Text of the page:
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Review: Hold On Let Go (Summerhall, Edinburgh)

A piece from Unfolding Theatre about loss and memory

Rating: 2 out of 5 stars
Alex Elliott making bread with Luca Rutherford in Hold On Let Go
© The Other Richard

Free cordial, fresh sourdough, new songs by Paul Smith from Maximo Park and lots of musings on memory. Unfolding Theatre's Hold On Let Go has all the ingredients for a really great Fringe show. It's such a pity then that it's still a bit half-baked.

It's a piece that I really wanted to love, but just couldn't. Performer and writer Luca Rutherford and performer Alex Elliott are together onstage and happily chat informally to the audience about memory, loss and how we keep hold of the things we don't want to forget. There are some beautiful personal stories – including Elliott's thoughts about his mother who escaped the Spanish Civil War and her amazing cupboards filled with food tins – and Rutherford is poetic about the worry she feels about her inability to remember things.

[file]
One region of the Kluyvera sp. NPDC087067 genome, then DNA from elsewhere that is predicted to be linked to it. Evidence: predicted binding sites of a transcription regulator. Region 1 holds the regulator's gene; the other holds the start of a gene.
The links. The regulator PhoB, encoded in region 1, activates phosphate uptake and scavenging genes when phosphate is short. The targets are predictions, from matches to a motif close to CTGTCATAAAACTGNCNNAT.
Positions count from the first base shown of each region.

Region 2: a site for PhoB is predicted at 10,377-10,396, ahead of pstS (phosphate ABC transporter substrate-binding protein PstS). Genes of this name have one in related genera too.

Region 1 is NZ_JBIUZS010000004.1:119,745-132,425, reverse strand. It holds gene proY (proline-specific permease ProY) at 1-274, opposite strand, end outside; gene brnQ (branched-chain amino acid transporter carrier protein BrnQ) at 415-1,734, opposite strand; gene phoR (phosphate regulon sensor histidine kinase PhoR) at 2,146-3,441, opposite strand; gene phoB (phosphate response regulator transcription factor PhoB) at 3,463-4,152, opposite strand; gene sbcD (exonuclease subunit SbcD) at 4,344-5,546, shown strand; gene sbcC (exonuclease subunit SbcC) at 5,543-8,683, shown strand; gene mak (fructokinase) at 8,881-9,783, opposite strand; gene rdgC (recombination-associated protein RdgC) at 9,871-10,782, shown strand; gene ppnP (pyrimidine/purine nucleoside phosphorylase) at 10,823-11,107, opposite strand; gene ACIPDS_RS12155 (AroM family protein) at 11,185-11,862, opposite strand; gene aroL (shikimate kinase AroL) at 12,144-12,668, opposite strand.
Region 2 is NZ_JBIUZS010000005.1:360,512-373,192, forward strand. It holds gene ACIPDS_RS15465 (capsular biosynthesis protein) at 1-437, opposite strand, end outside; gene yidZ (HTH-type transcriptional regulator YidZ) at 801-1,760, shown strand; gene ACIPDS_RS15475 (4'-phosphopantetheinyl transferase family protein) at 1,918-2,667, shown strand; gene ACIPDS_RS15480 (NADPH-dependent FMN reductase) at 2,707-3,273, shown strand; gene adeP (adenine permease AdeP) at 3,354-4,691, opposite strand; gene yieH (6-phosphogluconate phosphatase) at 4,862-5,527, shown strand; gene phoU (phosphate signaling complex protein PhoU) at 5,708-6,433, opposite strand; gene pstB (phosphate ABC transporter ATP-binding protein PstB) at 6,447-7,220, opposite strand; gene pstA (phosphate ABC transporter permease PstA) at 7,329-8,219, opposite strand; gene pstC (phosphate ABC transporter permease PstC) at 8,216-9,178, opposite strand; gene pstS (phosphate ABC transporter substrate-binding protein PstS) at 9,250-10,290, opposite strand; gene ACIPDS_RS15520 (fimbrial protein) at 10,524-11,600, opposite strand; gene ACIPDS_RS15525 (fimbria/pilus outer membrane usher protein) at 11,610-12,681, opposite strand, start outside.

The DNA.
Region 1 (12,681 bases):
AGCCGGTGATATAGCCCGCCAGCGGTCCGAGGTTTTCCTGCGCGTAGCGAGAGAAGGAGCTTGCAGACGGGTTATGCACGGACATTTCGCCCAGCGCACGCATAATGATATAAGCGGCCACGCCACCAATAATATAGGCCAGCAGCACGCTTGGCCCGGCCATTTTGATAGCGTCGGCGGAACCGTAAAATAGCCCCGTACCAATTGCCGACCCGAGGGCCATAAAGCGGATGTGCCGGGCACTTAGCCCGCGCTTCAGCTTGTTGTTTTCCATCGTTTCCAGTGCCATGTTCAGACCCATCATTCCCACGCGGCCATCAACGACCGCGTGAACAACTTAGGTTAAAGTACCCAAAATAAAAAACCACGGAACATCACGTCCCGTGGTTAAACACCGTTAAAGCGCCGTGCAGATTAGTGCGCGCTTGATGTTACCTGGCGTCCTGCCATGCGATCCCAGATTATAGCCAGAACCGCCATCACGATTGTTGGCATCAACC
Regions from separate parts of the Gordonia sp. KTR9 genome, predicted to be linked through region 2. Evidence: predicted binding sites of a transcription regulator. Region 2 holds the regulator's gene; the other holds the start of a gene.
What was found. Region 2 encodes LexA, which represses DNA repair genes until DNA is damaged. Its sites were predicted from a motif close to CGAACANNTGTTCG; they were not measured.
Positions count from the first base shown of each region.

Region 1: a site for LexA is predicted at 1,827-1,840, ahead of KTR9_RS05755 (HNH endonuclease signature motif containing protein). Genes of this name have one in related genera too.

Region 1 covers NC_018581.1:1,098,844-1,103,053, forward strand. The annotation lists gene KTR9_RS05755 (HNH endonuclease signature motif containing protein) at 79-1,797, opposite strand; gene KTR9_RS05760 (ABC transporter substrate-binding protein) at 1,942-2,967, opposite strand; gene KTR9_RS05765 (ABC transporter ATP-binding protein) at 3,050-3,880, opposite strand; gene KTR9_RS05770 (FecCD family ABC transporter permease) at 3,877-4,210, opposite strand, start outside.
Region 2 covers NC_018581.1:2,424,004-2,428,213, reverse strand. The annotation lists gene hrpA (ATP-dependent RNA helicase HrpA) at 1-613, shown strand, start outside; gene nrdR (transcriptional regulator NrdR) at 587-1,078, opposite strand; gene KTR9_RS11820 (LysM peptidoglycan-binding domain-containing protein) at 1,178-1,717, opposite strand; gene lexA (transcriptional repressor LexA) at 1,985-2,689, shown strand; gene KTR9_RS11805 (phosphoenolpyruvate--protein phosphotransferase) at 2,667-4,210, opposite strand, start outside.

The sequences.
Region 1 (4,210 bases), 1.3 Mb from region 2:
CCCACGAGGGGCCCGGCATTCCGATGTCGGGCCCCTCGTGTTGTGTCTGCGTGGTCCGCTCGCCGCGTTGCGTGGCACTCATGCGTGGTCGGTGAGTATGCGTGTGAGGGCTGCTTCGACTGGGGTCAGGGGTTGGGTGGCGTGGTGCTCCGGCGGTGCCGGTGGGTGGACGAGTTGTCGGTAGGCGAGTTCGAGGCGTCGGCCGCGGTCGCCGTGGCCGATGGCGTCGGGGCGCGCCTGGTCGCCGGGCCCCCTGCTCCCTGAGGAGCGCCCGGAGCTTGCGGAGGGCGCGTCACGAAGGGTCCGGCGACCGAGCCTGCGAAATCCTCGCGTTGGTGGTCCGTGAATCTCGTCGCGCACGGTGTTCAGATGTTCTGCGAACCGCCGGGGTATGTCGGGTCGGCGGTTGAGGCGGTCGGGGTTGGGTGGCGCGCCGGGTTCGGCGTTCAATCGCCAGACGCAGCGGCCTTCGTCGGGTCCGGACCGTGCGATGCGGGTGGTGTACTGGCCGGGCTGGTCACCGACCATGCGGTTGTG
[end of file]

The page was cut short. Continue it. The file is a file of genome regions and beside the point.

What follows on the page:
They also touch on ideas about how you want people to remember you when you are gone and what you remember of people and places that are no longer here. All really interesting concepts, which are frustratingly skipped over, in favour of a lightness and brevity that leaves Hold On Let Go feeling very unfulfilling.

It's just too vague and too dreamy to land properly and instead of offering a key message, it struggles on all its points. Smith's voice pops up in the background, but I couldn't quite work out the point of him being on his own radio station in the piece (apart from to play his own songs – penned just for this).

There's a nice rapport between Elliott and Rutherford too, but although the gap in their ages (so one might be considered as being closer to death than the other) is referenced, it isn't properly explored. Perhaps it's the lack of a key central narrative (I definitely wanted to hear more about Elliott's mother), perhaps it's just that there are far too many things going on here. Even a slice of warm, just-cooked bread at the end couldn't sweeten the deal.

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